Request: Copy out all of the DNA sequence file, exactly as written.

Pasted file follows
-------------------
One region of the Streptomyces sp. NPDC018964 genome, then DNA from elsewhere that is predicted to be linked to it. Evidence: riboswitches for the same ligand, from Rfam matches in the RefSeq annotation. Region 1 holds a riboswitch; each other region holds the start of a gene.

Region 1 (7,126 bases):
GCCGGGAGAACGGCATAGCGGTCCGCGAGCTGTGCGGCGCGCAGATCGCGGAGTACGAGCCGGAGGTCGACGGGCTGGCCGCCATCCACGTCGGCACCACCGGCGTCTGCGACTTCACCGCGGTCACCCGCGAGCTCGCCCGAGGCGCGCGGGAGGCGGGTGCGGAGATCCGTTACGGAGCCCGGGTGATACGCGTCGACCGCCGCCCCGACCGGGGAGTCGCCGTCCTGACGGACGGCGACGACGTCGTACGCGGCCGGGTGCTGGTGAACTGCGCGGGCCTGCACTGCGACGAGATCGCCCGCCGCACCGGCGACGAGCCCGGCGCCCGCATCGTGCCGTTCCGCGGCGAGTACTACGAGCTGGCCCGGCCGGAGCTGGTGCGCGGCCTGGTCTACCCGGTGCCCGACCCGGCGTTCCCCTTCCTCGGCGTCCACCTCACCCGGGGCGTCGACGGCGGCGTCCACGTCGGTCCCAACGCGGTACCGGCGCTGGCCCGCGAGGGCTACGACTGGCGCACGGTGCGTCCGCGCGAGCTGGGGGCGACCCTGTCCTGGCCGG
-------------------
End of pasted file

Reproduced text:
One region of the Streptomyces sp. NPDC018964 genome, then DNA from elsewhere that is predicted to be linked to it. Evidence: riboswitches for the same ligand, from Rfam matches in the RefSeq annotation. Region 1 holds a riboswitch; each other region holds the start of a gene.

Region 1 (7,126 bases):
GCCGGGAGAACGGCATAGCGGTCCGCGAGCTGTGCGGCGCGCAGATCGCGGAGTACGAGCCGGAGGTCGACGGGCTGGCCGCCATCCACGTCGGCACCACCGGCGTCTGCGACTTCACCGCGGTCACCCGCGAGCTCGCCCGAGGCGCGCGGGAGGCGGGTGCGGAGATCCGTTACGGAGCCCGGGTGATACGCGTCGACCGCCGCCCCGACCGGGGAGTCGCCGTCCTGACGGACGGCGACGACGTCGTACGCGGCCGGGTGCTGGTGAACTGCGCGGGCCTGCACTGCGACGAGATCGCCCGCCGCACCGGCGACGAGCCCGGCGCCCGCATCGTGCCGTTCCGCGGCGAGTACTACGAGCTGGCCCGGCCGGAGCTGGTGCGCGGCCTGGTCTACCCGGTGCCCGACCCGGCGTTCCCCTTCCTCGGCGTCCACCTCACCCGGGGCGTCGACGGCGGCGTCCACGTCGGTCCCAACGCGGTACCGGCGCTGGCCCGCGAGGGCTACGACTGGCGCACGGTGCGTCCGCGCGAGCTGGGGGCGACCCTGTCCTGGCCGG